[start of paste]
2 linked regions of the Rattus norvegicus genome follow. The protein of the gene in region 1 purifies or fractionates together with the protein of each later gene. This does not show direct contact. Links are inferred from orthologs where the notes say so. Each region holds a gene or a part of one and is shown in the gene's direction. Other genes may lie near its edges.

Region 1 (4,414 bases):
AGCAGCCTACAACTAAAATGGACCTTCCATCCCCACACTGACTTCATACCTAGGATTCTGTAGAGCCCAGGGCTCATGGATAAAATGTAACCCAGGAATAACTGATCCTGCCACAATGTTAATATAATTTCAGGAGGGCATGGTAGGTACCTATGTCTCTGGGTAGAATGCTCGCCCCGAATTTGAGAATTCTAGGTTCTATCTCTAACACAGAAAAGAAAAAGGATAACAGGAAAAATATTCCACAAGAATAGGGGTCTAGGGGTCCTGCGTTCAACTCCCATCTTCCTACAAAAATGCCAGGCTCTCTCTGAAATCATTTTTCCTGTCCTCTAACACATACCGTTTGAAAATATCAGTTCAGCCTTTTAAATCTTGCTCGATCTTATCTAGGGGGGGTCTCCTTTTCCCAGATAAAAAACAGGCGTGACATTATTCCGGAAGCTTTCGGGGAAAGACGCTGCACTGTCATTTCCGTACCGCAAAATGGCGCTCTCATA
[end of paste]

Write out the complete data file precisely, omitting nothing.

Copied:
2 linked regions of the Rattus norvegicus genome follow. The protein of the gene in region 1 purifies or fractionates together with the protein of each later gene. This does not show direct contact. Links are inferred from orthologs where the notes say so. Each region holds a gene or a part of one and is shown in the gene's direction. Other genes may lie near its edges.

Region 1 (4,414 bases):
AGCAGCCTACAACTAAAATGGACCTTCCATCCCCACACTGACTTCATACCTAGGATTCTGTAGAGCCCAGGGCTCATGGATAAAATGTAACCCAGGAATAACTGATCCTGCCACAATGTTAATATAATTTCAGGAGGGCATGGTAGGTACCTATGTCTCTGGGTAGAATGCTCGCCCCGAATTTGAGAATTCTAGGTTCTATCTCTAACACAGAAAAGAAAAAGGATAACAGGAAAAATATTCCACAAGAATAGGGGTCTAGGGGTCCTGCGTTCAACTCCCATCTTCCTACAAAAATGCCAGGCTCTCTCTGAAATCATTTTTCCTGTCCTCTAACACATACCGTTTGAAAATATCAGTTCAGCCTTTTAAATCTTGCTCGATCTTATCTAGGGGGGGTCTCCTTTTCCCAGATAAAAAACAGGCGTGACATTATTCCGGAAGCTTTCGGGGAAAGACGCTGCACTGTCATTTCCGTACCGCAAAATGGCGCTCTCATA